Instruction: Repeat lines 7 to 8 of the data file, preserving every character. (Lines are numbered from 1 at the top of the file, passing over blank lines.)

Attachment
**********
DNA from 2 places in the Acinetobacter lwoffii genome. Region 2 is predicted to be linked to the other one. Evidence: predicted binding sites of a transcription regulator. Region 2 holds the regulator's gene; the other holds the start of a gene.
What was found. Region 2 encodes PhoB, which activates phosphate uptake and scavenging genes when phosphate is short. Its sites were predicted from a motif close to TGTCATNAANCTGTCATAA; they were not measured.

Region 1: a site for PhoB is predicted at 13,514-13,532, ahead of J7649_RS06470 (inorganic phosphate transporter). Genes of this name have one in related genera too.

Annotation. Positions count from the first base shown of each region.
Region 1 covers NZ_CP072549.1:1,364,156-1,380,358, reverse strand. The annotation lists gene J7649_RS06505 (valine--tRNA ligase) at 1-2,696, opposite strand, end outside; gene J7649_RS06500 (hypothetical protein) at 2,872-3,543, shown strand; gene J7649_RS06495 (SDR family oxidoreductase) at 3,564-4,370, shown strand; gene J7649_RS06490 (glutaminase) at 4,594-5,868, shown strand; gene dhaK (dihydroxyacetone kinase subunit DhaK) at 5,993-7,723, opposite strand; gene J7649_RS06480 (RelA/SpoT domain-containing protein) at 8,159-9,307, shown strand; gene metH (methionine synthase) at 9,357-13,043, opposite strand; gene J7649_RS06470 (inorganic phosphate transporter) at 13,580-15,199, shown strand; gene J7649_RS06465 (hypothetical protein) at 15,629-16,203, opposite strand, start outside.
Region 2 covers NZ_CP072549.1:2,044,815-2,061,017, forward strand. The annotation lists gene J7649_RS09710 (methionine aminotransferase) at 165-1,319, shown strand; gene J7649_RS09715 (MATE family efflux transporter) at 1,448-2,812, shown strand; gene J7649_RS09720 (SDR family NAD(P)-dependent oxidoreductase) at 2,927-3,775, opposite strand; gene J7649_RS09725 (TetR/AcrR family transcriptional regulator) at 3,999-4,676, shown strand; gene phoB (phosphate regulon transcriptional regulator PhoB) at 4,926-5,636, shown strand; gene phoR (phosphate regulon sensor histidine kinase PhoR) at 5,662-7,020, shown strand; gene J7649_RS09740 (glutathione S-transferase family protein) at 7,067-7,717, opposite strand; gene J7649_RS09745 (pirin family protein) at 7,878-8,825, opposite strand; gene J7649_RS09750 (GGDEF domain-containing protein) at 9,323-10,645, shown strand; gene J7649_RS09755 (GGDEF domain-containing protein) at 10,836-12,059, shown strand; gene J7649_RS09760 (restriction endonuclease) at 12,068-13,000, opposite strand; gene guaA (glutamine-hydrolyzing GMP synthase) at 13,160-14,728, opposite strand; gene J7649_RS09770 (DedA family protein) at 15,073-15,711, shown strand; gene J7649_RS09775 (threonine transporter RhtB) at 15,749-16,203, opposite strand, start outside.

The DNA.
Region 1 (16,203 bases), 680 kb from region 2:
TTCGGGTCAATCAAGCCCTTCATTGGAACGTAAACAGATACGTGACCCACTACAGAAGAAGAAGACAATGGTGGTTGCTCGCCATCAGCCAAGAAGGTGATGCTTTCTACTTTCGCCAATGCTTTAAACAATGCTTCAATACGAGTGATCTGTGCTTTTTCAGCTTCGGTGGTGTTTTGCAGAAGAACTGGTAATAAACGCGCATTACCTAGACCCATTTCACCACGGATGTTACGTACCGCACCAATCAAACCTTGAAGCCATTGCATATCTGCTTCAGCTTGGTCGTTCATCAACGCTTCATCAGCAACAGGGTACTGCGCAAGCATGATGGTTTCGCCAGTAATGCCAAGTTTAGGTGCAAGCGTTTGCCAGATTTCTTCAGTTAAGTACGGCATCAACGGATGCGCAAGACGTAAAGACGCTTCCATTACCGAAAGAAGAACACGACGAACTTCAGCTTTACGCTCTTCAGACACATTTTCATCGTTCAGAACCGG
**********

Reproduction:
The DNA.
Region 1 (16,203 bases), 680 kb from region 2: